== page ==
The Carnegie Observatories of the Carnegie Institution, and the University
of Arizona, Steward Observatory Mirror Lab, have signed an agreement to
produce the first mirror for the Giant Magellan Telescope (GMT)the first
telescope of the next-generation of extremely large ground-based
telescopes (ELT) to begin mirror production. The telescope primary mirror
will have a diameter of 83 feet (25.4 meters) with more than 4.5 times the
collecting area of any current optical telescope.

“This agreement is historic for the future of astronomy,” stated Dr.
Richard Meserve, president of the Carnegie Institution. “It is the first
of many milestones that we and our partners look forward to–both in
constructing an enormous ground-based telescope and in the scientific
discoveries that will result. Everyone in the eight-member GMT consortium
is extremely excited by this step,” he added. The consortium includes the
Carnegie Observatories, Harvard University, Smithsonian Astrophysical
Observatory, University of Arizona, University of Michigan, Massachusetts
Institute of Technology, University of Texas at Austin, and Texas A&M

The GMT is slated for completion in 2016 at a site in Northern Chile.
Viewing conditions in Chile, such as at Carnegie’s Las Campanas
Observatory, are some of the best in the world. The GMT will have ten
times the resolution of the Hubble Space Telescope. With its powerful
resolution and enormous collecting area, the GMT will be able to probe the
secrets of planets that have formed around other stars in the Milky Way,
peer back in time toward the Big Bang with unprecedented clarity, delve
into the nature of dark matter and dark energy, and explore the formation
of black holes–the most important questions in astronomy today.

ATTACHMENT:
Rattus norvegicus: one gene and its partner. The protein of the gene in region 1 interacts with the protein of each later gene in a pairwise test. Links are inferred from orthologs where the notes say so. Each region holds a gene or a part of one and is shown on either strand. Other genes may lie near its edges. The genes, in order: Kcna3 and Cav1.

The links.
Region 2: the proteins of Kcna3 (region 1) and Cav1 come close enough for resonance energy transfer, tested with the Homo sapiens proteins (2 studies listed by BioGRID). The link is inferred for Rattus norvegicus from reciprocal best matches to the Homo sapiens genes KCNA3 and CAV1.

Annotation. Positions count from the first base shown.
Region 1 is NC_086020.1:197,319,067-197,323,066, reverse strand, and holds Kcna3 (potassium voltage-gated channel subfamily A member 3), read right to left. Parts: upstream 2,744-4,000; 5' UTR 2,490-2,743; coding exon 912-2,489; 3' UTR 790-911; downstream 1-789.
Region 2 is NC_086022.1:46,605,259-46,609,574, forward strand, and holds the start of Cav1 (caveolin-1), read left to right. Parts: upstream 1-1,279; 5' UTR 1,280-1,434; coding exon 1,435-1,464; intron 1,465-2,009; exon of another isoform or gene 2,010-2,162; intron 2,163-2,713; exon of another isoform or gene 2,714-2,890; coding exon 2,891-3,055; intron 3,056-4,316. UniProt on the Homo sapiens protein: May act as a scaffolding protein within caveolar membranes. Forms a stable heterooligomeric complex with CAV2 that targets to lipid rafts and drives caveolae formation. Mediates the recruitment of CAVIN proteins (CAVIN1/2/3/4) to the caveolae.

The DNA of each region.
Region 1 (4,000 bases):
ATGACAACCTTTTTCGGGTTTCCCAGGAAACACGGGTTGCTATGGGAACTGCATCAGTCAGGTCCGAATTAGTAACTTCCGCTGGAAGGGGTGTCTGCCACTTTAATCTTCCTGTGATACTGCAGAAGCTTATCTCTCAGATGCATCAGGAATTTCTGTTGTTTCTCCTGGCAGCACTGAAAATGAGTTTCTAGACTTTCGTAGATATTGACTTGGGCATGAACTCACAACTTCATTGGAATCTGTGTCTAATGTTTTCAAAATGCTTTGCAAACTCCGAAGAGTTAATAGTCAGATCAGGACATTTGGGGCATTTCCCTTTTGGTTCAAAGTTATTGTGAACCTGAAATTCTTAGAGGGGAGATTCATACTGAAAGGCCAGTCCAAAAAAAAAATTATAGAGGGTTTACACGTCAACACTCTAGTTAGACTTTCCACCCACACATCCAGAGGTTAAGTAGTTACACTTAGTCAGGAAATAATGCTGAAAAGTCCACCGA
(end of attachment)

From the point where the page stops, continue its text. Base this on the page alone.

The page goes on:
“The Giant Magellan Telescope will allow an unprecedented view of
extrasolar planets as well as a window out to the largest scales and back
to the earliest moments of the universe. We plan to complete the GMT so
that it will work in tandem with the future generation of planned ground-
and space-based telescopes,” stated Dr. Wendy Freedman, director of the
Carnegie Observatories. “The real distinction of the GMT, however, is that
it is building on a heritage of successful technology developed for the
twin 6.5-meter Magellan telescopes at Las Campanas. Their performance has
far exceeded our expectations. The Magellan telescopes have proven to be
the best natural imaging telescopes on the ground, due in large part to
the genius of its Project Scientist, Carnegie Observatories’ Stephen
Shectman, and Roger Angel and his team at the Steward Mirror Lab,” she

The mirrors for the GMT will be made using the existing infrastructure at
Steward that made the 6.5-meter Magellan mirrors and the 8.4-meter Large
Binocular Telescope mirrors on Mt. Graham. The new telescope will be
composed of seven, 8.4-meter primary mirrors, arranged in a floral
pattern. One spare off-axis mirror will also be made. Seven of the eight
mirrors will be off-axis and require new techniques in casting and
polishing. The first off-axis mirror will be cast this coming summer
(2005) to address the new challenges. “The upcoming decade promises to be
a very exciting one for astronomy. The National Academy of Sciences
Astronomy and Astrophysics Survey Committee Report (2001) ranked the
science for extremely large telescopes as the highest priority for
ground-based optical astronomy,” said Jeremy Mould, Director of the
National Optical Astronomy Observatory.

Site testing at the Las Campanas Observatory is also underway along with
many other aspects of the project. Detailed information about the design
of the GMT and the science that it will perform is located

Image at


This schematic shows the Giant Magellan Telescope (GMT) next to one of the
existing 6.5-meter Magellan telescopes. The GMT primary mirror will have a
diameter of 83 feet (25.4 meters) with more than 4.5 times the collecting
area of any current optical telescope.

The Carnegie Observatories was founded by George Ellery Hale in 1904.
Located in Pasadena, California, the Observatories operates telescopes on
Cerro Las Campanas, Chile. The Carnegie Institution
( has been a pioneering force in basic
scientific research since 1902. It is a private, nonprofit organization
with six research departments throughout the U.S. Carnegie scientists are
leaders in plant biology, developmental biology, astronomy, materials
science, global ecology, and Earth and planetary science.